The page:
SAN MARCOS — San Marcos City Council members and some members of the community clashed last Tuesday over a resolution urging local voters to support Proposition 1, which would codify rights to reproductive freedom in the California Constitution.
Councilmembers Randy Walton and María Nuñez brought forward the resolution on Tuesday, which stated the city’s support for the state measure and commitment to protecting reproductive freedom and urged local voters to vote yes on their ballots in November.
Proposition 1 seeks to expand the right to privacy definition in the state Constitution to include the right to an abortion and to use or refuse contraception, following the U.S. Supreme Court’s overturning of landmark federal abortion protections under Roe v. Wade that had been in place for nearly half a century.
“Although California law provides meaningful protections for reproductive rights today, the Dobbs opinion highlights how California will no longer be able to rely on longstanding federal protections that existed under Roe,” Walton said, referring to the Dobbs v. Jackson case before the Supreme Court which ultimately led to the overturning of federal abortion protections. “All cities should take a position on laws that affect their residents.”
Nuñez and Walton’s resolution was ultimately rejected by fellow council members, who voted 3-2 to table the resolution indefinitely. They insisted that taking a stance related to abortion was outside the council’s purview.
Mayor Rebecca Jones, who is running against Walton in her re-election bid this November, called the measure “divisive” and told the public it “seeks to influence your personal vote.”
“The agenda item tonight does not follow our legislative platform. It is not a decision that we have any authority over,” Jones said. “We are a nonpartisan body, one that must always work to serve each resident to the best of our abilities despite our differences, and doing so in a fair, honest and inclusive manner.”
Councilmembers Sharon Jenkins and Ed Musgrove said they believed the issue should be left to voters to decide.
Public commenters were split in their opinions about the resolution. Several residents urged the city to speak out in support of reproductive rights, others shared pro-choice sentiments but felt the council should stay out of the topic of abortion, and others claimed that Proposition 1 itself is dangerous.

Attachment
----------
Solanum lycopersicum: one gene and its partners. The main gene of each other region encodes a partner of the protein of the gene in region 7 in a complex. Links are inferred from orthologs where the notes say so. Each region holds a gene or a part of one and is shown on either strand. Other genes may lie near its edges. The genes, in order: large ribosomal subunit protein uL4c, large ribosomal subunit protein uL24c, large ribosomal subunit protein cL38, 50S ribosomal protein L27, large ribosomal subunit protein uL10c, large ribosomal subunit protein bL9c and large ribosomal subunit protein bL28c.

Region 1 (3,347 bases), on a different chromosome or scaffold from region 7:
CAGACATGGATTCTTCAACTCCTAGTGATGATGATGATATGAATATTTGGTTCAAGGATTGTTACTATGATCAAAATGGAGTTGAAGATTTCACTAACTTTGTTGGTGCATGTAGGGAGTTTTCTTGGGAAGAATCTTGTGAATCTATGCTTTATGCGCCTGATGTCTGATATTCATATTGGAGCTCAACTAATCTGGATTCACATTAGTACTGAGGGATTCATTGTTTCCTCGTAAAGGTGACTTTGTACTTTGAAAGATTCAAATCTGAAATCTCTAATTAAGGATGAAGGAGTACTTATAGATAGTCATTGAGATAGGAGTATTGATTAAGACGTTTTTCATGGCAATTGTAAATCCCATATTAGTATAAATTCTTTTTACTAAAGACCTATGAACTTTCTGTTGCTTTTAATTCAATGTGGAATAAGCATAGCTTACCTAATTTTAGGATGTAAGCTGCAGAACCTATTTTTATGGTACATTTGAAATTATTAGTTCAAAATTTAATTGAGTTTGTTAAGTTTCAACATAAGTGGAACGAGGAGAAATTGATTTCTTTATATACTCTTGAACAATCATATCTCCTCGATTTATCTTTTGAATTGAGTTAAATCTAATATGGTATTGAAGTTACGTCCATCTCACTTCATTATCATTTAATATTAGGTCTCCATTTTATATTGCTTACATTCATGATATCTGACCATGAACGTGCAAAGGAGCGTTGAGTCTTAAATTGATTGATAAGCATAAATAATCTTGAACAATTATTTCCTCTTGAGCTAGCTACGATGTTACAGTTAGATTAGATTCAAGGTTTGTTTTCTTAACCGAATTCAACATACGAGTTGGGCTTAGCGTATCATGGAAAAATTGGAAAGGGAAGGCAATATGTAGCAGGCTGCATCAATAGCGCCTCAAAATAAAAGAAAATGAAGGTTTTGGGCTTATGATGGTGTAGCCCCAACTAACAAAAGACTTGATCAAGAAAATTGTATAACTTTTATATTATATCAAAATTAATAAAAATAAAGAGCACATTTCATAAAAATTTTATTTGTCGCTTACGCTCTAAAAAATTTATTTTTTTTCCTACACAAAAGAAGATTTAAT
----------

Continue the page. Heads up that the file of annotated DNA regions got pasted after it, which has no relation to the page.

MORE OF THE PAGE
“The repeal of Roe will not decrease abortions; it will only serve to decrease safe ones. I and the majority of women in our community would love to live in a community that supports women and their health care choices,” said resident Kathy Steel. “Although the council can’t do anything legislatively, affirming the women in our community would be meaningful to us.”
Wendy Matthews, a former San Marcos planning commissioner, said she believed this kind of resolution was outside of the council’s sphere of duties as elected officials.
“It feels like the City Council is kind of going off the rails,” Matthews said. “Just please do your jobs.”
The city’s 2022 Legislative Platform, referenced by Jones, outlines focused advocacy goals for the City Council when considering whether to support specific legislation. This framework allows the council to address issues directly related to city services and says the city should generally avoid addressing social or international issues with no direct local relation.
While the city’s legislative platform has health care goals, they are limited to supporting specific reforms to the Affordable Care Act.
Nuñez argued that, as a health care issue, the matter of reproductive rights is highly pertinent to the city’s residents. She gave the example of the council becoming involved in COVID-19 efforts over the past two years.
“This is an issue that directly impacts our residents — this is a health and safety issue. I know this even more certain today because we’re still in a pandemic,” Nuñez said. “Part of as a city what we needed to decide was what our involvement, what our response was going to be to this horrific pandemic.”
Twenty-six states have enacted abortion restrictions of various levels since the matter of abortion was returned to the state level, from total bans to bans on abortions after six weeks from the last menstrual period, according to the Center for Reproductive Rights.
California state law currently protects abortions up until viability — between 24 and 26 weeks of pregnancy — with exceptions when the health or life of the mother is at risk.